Slowly but surely over the past few decades, Canada has transitioned into a nation of oligopolies (industries that are dominated by just a few companies). This is evident in the telecommunications and airline industries where consumers only have a few companies to choose from. It’s also incredibly noticeable in the financial sector, where the five largest banks own a whopping 89% of the total market.
This transition has left consumers with very few options for financial services. Due to this, Canadians have become incredibly reliant and loyal to their preferred financial institution. However, it finally appears as though this forced reliance and loyalty is beginning to shift again.
Let’s take a quick look at why the bundled financial services era in Canada is over.
The consolidation of the banking industry
The attentive consumer might have noticed that the phrase “banking industry” has slowly been phased out over the past few decades and replaced with “financial services industry”. This is mainly due to the fact that there has been a flurry of consolidation in the banking industry, starting in the 1990s. During this time, the country’s biggest banks started buying up insurance companies, brokers, asset managers, and other companies in order to expand their offerings to clients.
This consolidation continued after Canada safely navigated the Financial Crisis of 2008. Due to their success here, Canada’s system of big banks was heralded as one of the safest in the world. This served as a testament for big banks and lead to even more mergers and acquisitions in the financial services industry.
Today, there are really just five major players in the banking industry:
- Bank of Montreal (BMO)
- Bank of Nova Scotia (Scotiabank)
- Canadian Imperial Bank of Commerce (CIBC)
- Royal Bank of Canada (RBC)
- Toronto-Dominion (TD)
Even though these banks consolidated in order to offer more services to consumers, the fact that there are only five banks to choose from greatly stifles competition. Since there are no other options, Canadians grew to rely on these banks for just about every financial service.
However, this era of bundled financial services is finally starting to shift toward an era of self-service.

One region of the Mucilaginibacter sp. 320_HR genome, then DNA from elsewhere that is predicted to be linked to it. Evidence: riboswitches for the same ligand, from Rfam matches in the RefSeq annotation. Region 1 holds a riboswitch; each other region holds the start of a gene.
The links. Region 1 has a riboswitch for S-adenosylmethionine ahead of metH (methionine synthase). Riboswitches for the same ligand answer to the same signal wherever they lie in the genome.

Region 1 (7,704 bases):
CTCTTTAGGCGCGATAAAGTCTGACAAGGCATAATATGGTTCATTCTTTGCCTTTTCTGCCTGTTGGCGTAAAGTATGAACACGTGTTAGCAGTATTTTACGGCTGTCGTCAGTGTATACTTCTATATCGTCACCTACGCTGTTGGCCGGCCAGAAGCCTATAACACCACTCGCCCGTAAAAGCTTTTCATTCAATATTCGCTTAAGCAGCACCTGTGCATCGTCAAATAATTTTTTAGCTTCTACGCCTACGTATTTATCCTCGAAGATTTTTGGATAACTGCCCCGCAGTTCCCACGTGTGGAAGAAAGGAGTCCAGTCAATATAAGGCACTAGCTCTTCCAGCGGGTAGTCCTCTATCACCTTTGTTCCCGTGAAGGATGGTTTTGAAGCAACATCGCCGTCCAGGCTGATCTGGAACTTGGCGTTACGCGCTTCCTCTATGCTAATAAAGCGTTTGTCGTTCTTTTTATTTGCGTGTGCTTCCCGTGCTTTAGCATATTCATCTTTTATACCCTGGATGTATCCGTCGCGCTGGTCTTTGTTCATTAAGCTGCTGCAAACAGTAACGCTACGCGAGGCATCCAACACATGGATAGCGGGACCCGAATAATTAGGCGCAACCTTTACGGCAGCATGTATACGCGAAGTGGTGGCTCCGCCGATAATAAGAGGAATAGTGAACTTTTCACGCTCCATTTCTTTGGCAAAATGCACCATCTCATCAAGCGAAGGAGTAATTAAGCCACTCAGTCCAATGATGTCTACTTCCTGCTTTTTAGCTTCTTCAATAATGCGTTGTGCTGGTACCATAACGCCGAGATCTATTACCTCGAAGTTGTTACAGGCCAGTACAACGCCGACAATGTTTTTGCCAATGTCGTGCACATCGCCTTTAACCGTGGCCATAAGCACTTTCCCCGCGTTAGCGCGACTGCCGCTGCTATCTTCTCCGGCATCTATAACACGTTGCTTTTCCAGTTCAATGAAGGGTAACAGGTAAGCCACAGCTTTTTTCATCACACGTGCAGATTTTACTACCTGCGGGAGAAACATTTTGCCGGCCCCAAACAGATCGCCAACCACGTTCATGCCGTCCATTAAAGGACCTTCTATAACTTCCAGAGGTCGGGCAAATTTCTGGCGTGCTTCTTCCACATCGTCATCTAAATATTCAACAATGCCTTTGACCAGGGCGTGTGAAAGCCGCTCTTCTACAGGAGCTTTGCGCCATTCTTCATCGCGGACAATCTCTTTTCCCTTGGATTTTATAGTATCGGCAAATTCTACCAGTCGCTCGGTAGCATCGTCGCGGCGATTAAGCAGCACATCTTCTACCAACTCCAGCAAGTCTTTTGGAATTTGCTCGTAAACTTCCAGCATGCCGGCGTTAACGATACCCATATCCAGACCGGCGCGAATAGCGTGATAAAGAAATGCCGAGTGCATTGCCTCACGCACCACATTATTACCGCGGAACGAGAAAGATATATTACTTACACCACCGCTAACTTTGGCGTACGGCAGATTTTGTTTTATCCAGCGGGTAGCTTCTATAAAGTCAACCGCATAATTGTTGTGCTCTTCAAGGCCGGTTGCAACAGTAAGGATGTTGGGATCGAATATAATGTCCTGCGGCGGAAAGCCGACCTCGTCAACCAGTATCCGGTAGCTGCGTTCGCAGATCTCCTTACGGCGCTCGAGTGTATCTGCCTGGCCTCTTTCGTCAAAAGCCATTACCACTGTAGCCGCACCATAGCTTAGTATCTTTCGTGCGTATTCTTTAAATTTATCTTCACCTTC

The self-service takeover
In recent years, a tremendous number of financial service startups have cropped up in hopes of offering better service to consumers. By leveraging digital tools, new fintech companies are finally starting to offer better financial tools to consumers who have been stuck with the same five banks for years.
A few examples are the creation of robo-advisors (Wealthsimple), better ways to spend/save (Koho), and even powerful product comparison tools. These new tools offer consumers things like better interest rates on their deposits, a better user experience, and transparent reviews of existing products.
Even if they stay with one of the big five players, consumers can easily get access to information that used to be difficult to find. For example, at the click of a button, you can instantly get answers to questions like:
- Which savings account pays the most interest?
- Which chequing account has the lowest fees?
- Which brokerage account has the best research tools?
- Which credit card offers the most rewards points?
This access to information is ushering in a new era of financial transparency where consumers have more power over which financial products they want to use.
Big banks have responded by attempting to mimic these products. However, the damage has already been done and consumer loyalty has shifted.
Additionally, if the Canadian government is successful in imitating Europe’s open banking policies, then this trend will continue to accelerate. As a result of these policies, users will be able to move their data more easily to a competitor, or to third-party apps like Hardbacon.
The future of financial services in Canada
Canadians have traditionally been incredibly loyal to their bank, with over 91% of consumers trusting their bank to handle their personal information more than other companies. However, this could easily be attributed to the fact that there have been almost no alternatives for consumers.
Now that Canadians can get access to better financial products as well as pick and choose which product is best for them, there’s no reason for consumers to remain blindly loyal to just one financial institution.